2008: Comfort Zone ONLINE
1. There were questions about whether HSPs are more sensitive to chemicals (household cleaners, odors, medicines, etc.) and to internal changes in chemicals (hormones, sugar, etc.), and do we have more allergies--skin, sinus, and so forth--and how overarousal or overstimulation might affect these.
First, yes, yes, and yes. The sensitivity to chemicals has been noted by those studying environmental sensitivity, who find most with this difficulty are HSPs.
While no one who I know has formally studied HSPs and hormones, sugar, medications, and the like, there is enormous anecdotal evidence that I hear from HSPs and doctors who treat them. I’m perfectly confident on that one. But see below. On hunger, there is one question on the HSP Scale about sensitivity to hunger. That is there because those who answer yes to it answer yes to the others.
By the way, if you get migraine headaches, look at The Migraine Brain by Carolyn Bernstein. I heard her interviewed and had the distinct impression that most of these sufferers were HSPs. She has found that “the migraine brain” is one that is more reactive to change of all kinds than are other brains. This is what all the types of migraines--those due to hormones, food allergies, etc.--have in common. The brain is reacting with unusual dismay when there are fluctuations in its environment. In the interview, she said that she asked her patients what kind of waiting room they wanted when she redesigned her headache clinic at Harvard. They asked for soft lights, quiet, or soothing music. Sound familiar?
About allergies, three studies have found “inhibited,” “reactive,” or “sensitive” children and adults to have more allergies.
Why? If my theory is correct, we have inherited a strategy that translates roughly to betting on the sure thing, doing it once and doing it right, or observing everything carefully before acting. It is a strategy used by a substantial (often 20%) of the population in any species. We probably come by this strategy via many genetic paths, and so we differ from each other on how we accomplish the strategy, but they all make us different from those who use the other one, which is act first, check later.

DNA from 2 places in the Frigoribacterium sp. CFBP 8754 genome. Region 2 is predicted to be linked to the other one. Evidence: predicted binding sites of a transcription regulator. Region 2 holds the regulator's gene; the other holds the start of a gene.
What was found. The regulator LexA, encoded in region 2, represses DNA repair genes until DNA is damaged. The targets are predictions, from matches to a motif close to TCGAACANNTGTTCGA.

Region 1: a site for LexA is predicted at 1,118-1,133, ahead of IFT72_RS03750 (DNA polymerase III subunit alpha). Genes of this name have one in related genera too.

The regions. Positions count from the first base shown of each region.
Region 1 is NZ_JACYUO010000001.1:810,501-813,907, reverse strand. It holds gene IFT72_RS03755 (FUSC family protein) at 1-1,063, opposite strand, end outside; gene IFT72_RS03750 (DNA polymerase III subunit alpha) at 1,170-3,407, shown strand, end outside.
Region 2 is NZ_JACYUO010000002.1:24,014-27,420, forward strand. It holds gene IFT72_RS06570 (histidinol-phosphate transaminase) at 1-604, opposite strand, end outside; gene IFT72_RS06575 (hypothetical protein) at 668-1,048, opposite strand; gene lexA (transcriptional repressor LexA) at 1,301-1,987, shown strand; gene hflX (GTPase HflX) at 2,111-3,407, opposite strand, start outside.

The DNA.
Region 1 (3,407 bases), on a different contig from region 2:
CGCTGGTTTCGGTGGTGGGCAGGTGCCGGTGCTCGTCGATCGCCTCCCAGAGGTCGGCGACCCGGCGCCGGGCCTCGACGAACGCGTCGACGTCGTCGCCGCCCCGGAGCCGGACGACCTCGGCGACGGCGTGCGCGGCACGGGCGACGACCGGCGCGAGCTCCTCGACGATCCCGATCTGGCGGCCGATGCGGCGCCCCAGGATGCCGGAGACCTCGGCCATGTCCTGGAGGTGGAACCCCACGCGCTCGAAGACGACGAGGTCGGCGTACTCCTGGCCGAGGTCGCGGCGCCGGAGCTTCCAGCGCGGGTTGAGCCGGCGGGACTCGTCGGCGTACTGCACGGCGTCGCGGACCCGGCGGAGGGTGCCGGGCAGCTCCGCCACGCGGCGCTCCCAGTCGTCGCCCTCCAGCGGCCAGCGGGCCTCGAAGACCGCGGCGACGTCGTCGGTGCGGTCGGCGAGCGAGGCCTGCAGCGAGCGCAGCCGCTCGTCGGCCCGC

One way some of us may differ from the majority is to have lower serotonin (short alleles on the 5-HTT gene), which leads to our inspecting situations more before acting, besides the problem of depression that was discovered first. Other ways are to be sensitive to subtleties generally, to social cues and emotions (such as shame) or to be sensitive in specific modalities such as hearing or smell. Still other ways to be sensitive and follow that strategy is to have an immune system that senses external toxins or changes indicated by allergens, or a general nervous system that notes internal needs or deficits before others do, so that we remedy the situation more quickly. Few HSPs have all of these, but many have most of them.
What is the role of stress in how reactive we are? It definitely increases our reactivity, but I am not sure why. Stress activates many hormones and depletes others. We may, for reasons having to do with our strategy, already have a high level of what easily becomes too high, such as cortisol, and a low level of what can become too low, as is probably the case with serotonin in some of us. So if things are not stressful, we have an advantage over others, but not if they are. One scientist, Thomas Boyce at UBC, thinks that sensitivity evolved so that we could use it to sense all the good things in very good environments and take full advantage of them, and react strongly to bad environments so that we would be more careful in them.
2. A question about how to deal with physiological reactivity and being overwhelmed by sensory input:
I wrote about this some in Chapter Three of The Highly Sensitive Person, of course--for example, about striking a good balance between being too out or in the world and some specific suggestions for coping with overarousal.
But you should also understand that this is what’s on the negative side of the ledger for HSPs. Remember to balance your unhappiness with this side with the pleasure you gain from positive side. As one person put it, “If you could choose, wouldn’t you still choose to be born highly sensitive?” Some days it is a tough question to answer, I admit.
3. Questions to be answered in future issues:
Quick Answers to Questions too Broad to Answer or Answered Elsewhere:
4. Harassment is discussed in the November 2006 on-line newsletter.
November 2008 Articles:
November 2008 Articles:
HSP Living: Answers to Some of Your Questions
For Highly Sensitive Teenagers, Part IV: Friendships
Coping Corner: Highly Sensitive People & Shame
A Letter from Elaine